"In any other industry I should be slowing down a bit. But I can't afford a labourer and I'm working my balls off seven days a week." It is a typical farmer's tale in the rolling pastures west of the Peak District. The 150- acre farm with 100 cows had a turnover of pounds 175,000 three years ago but is at least pounds 50,000 down today. Farm income, however, is only one reason why Goodfellow and his neighbours around the village of Rushton Spencer will be demonstrating.
Stephen Rothwell, a barrister who moved with his wife Sara to the area 15 years ago, could be on a different march. He wants Piccadilly to echo to the cry "Listen to us". He predicts civil disobedience if the government does not. "If they proceed with this (ban on hunting) I think there are at least 10,000 or 20,000 people who are prepared to go to prison fighting against it," he says. He speculates that blocking motorways with horseboxes might be a tactic in the next stage of the rural rising.
The Rothwell's cottage oozes hunting, as the red-coated scenes on antique pictures, hunting and shooting magazines, and Horse And Hound coffee mugs. Yesterday Stephen was following the North Staffordshire Hunt on foot. He and his wife regularly hunt with the fox and stag hounds on Exmoor.
"I earn my living in the towns but at least I respect the rural way of life. A lot of people move out to the countryside seeking to change it, to get it to conform to a Laura Ashley image," he says.
Rothwell is almost as passionate in his distaste for ramblers. "The right to roam sticks in my gullet," he says. Mick Heath, whose 165-acre farm is criss-crossed with rights of way, uses more moderate language about this other key grievance. "I see ramblers every day. To be honest, many are beneficial. If they discover a cow calving or a ewe in trouble they come and tell me." However he is "dubious" about public access to uncultivated land, believing it would be hard to define on some grass fields and could lead to more disturbance of wild life.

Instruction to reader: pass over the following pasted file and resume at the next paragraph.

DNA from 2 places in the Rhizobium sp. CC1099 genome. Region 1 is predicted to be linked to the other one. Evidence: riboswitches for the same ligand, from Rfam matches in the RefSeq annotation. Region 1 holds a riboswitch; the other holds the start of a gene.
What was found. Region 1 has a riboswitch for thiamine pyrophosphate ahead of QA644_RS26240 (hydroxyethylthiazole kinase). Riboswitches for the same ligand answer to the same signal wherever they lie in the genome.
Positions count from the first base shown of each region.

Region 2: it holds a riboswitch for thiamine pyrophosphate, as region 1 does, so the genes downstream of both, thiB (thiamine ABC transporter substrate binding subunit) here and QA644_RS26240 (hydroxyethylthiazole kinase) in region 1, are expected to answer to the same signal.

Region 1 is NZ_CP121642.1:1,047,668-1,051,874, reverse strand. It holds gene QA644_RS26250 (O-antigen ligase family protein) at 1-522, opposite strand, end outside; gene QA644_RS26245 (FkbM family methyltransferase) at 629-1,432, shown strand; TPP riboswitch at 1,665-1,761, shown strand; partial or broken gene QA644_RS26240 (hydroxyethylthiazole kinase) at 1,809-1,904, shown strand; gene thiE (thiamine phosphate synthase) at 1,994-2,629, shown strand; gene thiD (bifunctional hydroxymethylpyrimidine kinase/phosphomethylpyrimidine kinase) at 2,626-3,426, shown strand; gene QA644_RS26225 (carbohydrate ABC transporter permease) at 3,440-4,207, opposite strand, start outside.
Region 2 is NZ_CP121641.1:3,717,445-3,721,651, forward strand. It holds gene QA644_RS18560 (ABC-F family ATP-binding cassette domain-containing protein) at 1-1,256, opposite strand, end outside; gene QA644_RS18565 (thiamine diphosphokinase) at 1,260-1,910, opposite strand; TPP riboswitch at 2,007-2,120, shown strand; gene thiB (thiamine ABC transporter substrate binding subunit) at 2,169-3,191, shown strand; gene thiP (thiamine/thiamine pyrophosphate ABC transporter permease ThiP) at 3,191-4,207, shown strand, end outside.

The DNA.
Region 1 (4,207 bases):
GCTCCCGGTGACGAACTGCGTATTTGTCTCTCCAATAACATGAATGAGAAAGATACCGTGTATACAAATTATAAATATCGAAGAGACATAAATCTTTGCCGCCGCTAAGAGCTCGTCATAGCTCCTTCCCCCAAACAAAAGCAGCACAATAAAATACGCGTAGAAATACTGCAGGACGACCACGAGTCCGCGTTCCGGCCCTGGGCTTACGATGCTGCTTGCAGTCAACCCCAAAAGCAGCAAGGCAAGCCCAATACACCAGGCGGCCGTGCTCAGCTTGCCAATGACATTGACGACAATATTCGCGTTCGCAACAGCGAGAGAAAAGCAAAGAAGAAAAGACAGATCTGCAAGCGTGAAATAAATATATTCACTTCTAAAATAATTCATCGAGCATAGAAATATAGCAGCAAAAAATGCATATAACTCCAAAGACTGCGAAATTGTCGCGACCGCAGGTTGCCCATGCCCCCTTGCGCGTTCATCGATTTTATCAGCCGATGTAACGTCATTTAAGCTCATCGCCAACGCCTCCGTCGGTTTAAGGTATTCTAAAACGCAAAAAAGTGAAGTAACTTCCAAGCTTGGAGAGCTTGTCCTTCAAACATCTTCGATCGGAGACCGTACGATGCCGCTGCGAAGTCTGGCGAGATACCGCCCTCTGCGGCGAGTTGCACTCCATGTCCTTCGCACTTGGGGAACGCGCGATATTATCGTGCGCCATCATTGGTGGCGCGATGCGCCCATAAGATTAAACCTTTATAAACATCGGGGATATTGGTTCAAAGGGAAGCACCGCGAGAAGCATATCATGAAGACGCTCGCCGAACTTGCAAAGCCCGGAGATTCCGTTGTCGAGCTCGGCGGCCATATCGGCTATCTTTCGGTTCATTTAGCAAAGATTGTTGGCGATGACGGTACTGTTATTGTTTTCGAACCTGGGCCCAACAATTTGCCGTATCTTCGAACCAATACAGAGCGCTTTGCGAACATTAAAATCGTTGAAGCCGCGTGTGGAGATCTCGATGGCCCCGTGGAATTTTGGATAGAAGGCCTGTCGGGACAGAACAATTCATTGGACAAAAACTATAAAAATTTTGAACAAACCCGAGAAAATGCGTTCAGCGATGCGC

He is fairly typical of the family farmers who will be the foot soldiers of the march. He doesn't hunt with hounds but believes a ban could the thin end of a wedge that will stop him shooting foxes that kill his ducks and bantams and the ground nesting birds he is keen to conserve.
The march does not have the endorsement of every farmer in the area. Brian and Jane Clarkson, who have a 130-acre hill farm, think it has become confused with too many people jumping on the bandwagon - the gun lobby and the hunting lobby. Conversely, Rothwell argues it was the gun lobby who started the bandwagon, underlining the point with his home-made banner demanding "The Freedom to Hunt".
While they can unite around the vague notion of a threat to the rural way of life, there are really two constituencies in North Staffordshire, as in most other areas - the comfortably off hunters with jobs in the cities, and the hard-pressed small farmers. Last week the Clarksons took 11 beef cattle to market and brought nine back because the price was so derisory.
They are part of a network of farmers who have been picketing food distribution depots around Greater Manchester, hoping to persuade companies to use more British products.
While today's march will make a big visual impact, it is these chilly middle-of-the-night guerrilla operations that carry the most desperate message.
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